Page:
I know my trigonometry is a bit off these days, and we have no indication here of zoom, but from 6M miles away, I would have expected the earth and the moon to appear closer together; in fact I would have expected them to be virtually indistinguishable.

Re:Trig (2)

dvh.tosomja (1235032) | more than 2 years ago | (#37262576)

It's roughly:

RadToDeg (ArcTan (0.384 / 6*1.609))) = 5.87 degree

If you are sitting behind similar monitor and font settings as mine, it would be like staring at

O------------o

Re:Trig (2)

hey! (33014) | more than 2 years ago | (#37263046)

Rule of thumb (pun intended) of angular measurement for most people with their hands extended at full arm's length:

* pinkie finger subtends about 1 degree
* first three fingers (index to ring) held tightly together subtend about five degrees.
* fist subtends about ten degrees.
* fingers spread into span subtend about 25 degrees.

My guess is that somebody realized the spacecraft would be positioned to capture a picture of the earth and moon with nice angular separation. Had their luck been ideal, they'd have caught the Earth and Moon at close to maximum angular separation, but while the spacecraft was somewhat closer so the limbs of the planets were sharper. Then the photo would serve as an illustration of all the relative scales concerned. Of course the camera might not have a wide enough angle or enough resolution for that.

Re:Trig (1)

agentgonzo (1026204) | more than 2 years ago | (#37262578)

The moon is about 250,000 miles from the Earth. At this distance (atan(250000/6000000)) the angular separation is about 2.3. Compare this to the angular diameter of the moon when you look up at night (0.5) and they would still be easily resolvable to the naked eye.

Re:Trig (0)

Anonymous Coward | more than 2 years ago | (#37262580)

          Y
        O U
      S H O
    U L D G
  E T A N E
Y E T E S T

Re:Trig (2)

swalve (1980968) | more than 2 years ago | (#37262604)

The moon orbits at ~240,000 miles. That seems like the right angular distance for a triangle of 6,000,000 x 240,000 (25:1) You can distinguish two things that are an inch apart from 25 inches away, right? Further, the earth's diameter is ~8000 miles, and the distance from the earth to the moon in that photo is approx 30x the width of the earth.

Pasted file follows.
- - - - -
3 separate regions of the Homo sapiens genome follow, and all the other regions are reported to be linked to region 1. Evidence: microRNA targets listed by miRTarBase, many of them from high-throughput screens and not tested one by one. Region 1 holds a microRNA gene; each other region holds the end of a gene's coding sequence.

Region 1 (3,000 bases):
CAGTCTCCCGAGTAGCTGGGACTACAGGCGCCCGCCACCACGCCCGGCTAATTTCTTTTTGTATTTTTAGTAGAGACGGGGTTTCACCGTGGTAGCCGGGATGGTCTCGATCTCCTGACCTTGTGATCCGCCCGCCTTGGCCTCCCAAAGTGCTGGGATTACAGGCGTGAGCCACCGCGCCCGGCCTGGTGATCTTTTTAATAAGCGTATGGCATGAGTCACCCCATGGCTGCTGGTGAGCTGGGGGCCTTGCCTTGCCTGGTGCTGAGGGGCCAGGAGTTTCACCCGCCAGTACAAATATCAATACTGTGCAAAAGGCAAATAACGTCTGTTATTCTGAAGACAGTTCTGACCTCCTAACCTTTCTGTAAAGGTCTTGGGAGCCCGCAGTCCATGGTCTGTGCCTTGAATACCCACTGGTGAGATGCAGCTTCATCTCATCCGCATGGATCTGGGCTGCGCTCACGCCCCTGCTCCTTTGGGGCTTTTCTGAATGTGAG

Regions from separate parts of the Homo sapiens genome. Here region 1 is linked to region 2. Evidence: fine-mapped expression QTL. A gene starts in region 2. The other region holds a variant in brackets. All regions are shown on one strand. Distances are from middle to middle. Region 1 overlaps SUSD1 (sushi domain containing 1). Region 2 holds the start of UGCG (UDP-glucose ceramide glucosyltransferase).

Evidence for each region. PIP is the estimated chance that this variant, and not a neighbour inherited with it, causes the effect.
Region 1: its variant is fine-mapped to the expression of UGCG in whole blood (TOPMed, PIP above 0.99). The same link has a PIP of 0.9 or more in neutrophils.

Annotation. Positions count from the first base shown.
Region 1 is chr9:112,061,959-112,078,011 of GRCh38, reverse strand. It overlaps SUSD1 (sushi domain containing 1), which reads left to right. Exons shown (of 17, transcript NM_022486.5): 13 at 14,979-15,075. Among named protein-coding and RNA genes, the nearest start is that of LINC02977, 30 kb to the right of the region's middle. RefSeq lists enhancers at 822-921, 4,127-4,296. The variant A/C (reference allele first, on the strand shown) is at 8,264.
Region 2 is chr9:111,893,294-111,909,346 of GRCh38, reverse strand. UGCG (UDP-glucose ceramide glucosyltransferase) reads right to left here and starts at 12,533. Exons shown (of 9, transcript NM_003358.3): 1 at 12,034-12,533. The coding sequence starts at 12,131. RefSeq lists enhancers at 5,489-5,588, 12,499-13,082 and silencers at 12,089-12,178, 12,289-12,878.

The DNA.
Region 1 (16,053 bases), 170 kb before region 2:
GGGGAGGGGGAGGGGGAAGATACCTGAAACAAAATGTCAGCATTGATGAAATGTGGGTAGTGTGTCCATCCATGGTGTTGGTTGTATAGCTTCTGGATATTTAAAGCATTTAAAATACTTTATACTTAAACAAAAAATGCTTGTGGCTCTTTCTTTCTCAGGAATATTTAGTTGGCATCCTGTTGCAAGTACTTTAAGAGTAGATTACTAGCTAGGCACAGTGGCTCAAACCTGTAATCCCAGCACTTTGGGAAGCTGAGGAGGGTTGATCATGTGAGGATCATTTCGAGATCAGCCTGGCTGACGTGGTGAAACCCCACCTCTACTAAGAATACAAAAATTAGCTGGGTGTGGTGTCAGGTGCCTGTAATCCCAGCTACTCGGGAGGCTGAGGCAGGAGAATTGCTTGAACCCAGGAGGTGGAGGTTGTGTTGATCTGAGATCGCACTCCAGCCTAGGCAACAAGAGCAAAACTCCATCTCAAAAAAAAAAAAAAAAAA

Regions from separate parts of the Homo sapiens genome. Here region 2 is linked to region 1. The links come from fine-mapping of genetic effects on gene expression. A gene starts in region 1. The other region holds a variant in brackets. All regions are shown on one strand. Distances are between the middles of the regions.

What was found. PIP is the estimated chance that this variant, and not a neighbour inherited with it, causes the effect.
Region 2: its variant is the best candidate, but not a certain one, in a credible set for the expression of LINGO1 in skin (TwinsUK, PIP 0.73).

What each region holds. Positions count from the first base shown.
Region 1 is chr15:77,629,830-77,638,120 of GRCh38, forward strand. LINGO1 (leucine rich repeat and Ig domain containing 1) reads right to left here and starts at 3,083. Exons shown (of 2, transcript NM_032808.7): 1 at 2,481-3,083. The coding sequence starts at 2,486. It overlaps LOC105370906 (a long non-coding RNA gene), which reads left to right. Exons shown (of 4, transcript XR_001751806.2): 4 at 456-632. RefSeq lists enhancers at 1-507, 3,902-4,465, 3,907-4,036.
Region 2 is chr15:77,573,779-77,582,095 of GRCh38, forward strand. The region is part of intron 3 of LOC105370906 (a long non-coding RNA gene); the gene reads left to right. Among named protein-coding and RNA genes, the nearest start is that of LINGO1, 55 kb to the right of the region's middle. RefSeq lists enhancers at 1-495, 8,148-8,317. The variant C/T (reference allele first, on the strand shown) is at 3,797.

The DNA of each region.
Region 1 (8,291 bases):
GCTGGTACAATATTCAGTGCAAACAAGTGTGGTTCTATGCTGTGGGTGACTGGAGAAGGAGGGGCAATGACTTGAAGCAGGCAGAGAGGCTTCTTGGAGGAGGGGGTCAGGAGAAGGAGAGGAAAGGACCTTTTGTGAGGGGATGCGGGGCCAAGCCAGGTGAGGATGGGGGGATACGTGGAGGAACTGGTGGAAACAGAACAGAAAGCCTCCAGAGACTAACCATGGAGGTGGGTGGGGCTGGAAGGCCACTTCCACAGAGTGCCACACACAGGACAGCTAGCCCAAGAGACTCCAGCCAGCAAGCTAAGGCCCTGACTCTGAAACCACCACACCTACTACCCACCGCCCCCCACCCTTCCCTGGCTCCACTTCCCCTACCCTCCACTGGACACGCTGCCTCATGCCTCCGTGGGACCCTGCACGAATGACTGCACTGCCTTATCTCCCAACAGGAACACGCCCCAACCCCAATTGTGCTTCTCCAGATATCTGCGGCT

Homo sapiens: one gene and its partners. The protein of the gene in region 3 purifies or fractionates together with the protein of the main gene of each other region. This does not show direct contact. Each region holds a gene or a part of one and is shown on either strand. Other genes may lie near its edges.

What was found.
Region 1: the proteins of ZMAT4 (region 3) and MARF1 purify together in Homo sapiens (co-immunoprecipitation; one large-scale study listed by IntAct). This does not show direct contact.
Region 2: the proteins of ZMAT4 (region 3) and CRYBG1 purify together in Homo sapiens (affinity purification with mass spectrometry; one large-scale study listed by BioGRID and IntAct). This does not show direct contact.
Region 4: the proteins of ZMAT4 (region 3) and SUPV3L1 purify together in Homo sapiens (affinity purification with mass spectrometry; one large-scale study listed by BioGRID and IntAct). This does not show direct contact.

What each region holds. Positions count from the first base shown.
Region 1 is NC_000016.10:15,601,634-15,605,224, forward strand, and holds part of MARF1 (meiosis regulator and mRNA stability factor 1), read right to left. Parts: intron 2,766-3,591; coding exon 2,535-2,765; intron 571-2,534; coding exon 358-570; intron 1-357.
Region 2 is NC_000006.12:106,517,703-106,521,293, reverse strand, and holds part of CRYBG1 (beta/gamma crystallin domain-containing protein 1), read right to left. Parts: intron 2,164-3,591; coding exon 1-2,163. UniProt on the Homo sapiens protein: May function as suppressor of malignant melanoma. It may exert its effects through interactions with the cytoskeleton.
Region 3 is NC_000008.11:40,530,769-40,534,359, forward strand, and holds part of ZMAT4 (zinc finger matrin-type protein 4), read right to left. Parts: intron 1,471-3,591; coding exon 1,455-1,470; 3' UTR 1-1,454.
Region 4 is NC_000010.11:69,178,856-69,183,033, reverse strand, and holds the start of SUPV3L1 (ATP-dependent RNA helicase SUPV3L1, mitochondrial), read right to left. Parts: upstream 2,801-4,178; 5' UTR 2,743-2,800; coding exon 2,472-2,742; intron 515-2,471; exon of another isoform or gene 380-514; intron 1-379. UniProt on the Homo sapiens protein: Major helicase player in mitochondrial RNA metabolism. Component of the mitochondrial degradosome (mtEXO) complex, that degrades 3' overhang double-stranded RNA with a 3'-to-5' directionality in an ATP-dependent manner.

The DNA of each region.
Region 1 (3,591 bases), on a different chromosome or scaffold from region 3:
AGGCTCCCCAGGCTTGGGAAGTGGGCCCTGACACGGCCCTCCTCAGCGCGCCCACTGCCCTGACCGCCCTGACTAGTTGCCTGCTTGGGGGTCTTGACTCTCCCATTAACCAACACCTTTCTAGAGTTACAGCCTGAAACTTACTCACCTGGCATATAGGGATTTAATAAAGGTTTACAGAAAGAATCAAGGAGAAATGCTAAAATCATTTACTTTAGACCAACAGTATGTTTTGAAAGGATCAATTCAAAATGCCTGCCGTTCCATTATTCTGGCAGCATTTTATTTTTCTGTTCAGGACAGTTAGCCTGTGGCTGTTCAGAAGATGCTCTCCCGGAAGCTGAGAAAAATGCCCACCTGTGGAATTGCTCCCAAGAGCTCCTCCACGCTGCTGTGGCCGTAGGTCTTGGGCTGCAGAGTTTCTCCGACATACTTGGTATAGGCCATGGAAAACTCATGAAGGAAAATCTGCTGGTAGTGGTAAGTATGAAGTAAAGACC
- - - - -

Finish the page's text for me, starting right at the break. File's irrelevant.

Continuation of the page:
The picture is either cropped or zoomed (1)

Viol8 (599362) | more than 2 years ago | (#37262770)

Fairly simple. Given the poor resolution however I suspect its cropping. I would have expected better frankly. In space 6M miles really isn't very far.

Re:The picture is either cropped or zoomed (2)

Nyeerrmm (940927) | more than 2 years ago | (#37265078)

That's probably because it doesn't have a particularly good camera. We've got lots of good pictures from Galileo -- the purpose of this mission is to map the gravity, magnetic and radiation fields. The mission is power-starved and in a really nightmarish radiation environment, so the only camera is intended solely for outreach purposes, and that one won't last long (7 orbits) within that radiation.

Remember this is not a flagship mission, meant to do anything and everything. It's a relatively cheap mission selected through a competitive process, and thus is highly focused on its particular science goals.

Re:The picture is either cropped or zoomed (0)

Anonymous Coward | more than 2 years ago | (#37266166)

Fairly simple. Given the poor resolution however I suspect its cropping. I would have expected better frankly. In space 6M miles really isn't very far.

Say that with three kids in the back seat ...

I would feel humbled (1)

SmallFurryCreature (593017) | more than 2 years ago | (#37262618)

If it wasn't that the reason it is a white spot instead of a blue one that this shot is capturing the light reflecting of my white belly as I try to catch some of the dutch summer.